A federal program to plug nearly half a million orphaned and abandoned oil and gas wells could create as many as 120,000 energy-sector jobs while cutting methane emissions, according to a new study from Columbia University’s Center for Energy Policy and the nonprofit research institution Resources for the Future (RFF).
Orphaned and abandoned wells are those whose owners are unknown or insolvent.
“Amid this historic economic downturn, a large federal funding program to plug orphaned and abandoned oil and gas wells could deliver stimulative impact by boosting employment quickly in the struggling oil and gas sector while also reducing the emissions that cause climate change,” Jason Bordoff, report co-author and founding director of the Center on Global Energy Policy at Columbia’s School of International and Public Affairs, commented in a written statement emailed to Rigzone.
Pointing out that more than 20 million Americans are unemployed in the wake of COVID-19 shutdowns, Bordoff contends a broad federally sponsored well reclamation initiative could put tens of thousands of people back to work while reducing greenhouse gas emissions.
Although state and federal governments already fund well plugging activities through sources such as bonding requirements and industry fees, the researchers observe that many older well sites date back to the 19th and early 20th centuries – when bonding requirements and other regulations were weak or nonexistent.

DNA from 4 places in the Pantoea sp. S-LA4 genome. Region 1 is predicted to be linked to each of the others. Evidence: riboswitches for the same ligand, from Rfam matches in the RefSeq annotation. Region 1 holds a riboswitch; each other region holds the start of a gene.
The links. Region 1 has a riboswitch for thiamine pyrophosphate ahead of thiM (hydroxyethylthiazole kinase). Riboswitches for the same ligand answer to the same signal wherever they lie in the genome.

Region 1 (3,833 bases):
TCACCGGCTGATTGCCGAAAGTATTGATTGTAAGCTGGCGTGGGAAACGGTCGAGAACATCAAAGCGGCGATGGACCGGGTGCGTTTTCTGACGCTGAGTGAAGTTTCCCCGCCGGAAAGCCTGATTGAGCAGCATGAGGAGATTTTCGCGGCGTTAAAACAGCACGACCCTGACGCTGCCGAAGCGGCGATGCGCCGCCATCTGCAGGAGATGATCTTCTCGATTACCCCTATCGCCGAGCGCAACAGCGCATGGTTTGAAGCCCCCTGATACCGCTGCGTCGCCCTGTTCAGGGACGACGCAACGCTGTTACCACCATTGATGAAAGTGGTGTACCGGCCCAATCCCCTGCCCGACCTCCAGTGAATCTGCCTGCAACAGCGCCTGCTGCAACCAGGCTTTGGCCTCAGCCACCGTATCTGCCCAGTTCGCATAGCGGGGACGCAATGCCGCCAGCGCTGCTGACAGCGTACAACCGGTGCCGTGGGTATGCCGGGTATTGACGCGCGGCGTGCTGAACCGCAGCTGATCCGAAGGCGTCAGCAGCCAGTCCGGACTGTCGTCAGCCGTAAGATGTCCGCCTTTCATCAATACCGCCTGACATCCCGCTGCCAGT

RFF pointed out the estimated number of U.S. orphaned and abandoned wells varies greatly – from several hundred thousand to 3 million. An orphan wells figure cited by a member of Congress in a June Rigzone article is considerably lower. Also, a Sept. 2019 report by the U.S. Government Accountability Office (GAO) reckons that well reclamation costs range from $20,000 to $145,000 per well.
“Practically speaking, industry could scale up this week to begin plugging abandoned oil and gas wells,” remarked Daniel Raimi, senior research associate at RFF and a study co-author. “In today’s low oil price environment, the skilled labor and equipment required to do this work is readily available. The question now is one of appetite, and of scale.”
You can download the report from RFF’s website.
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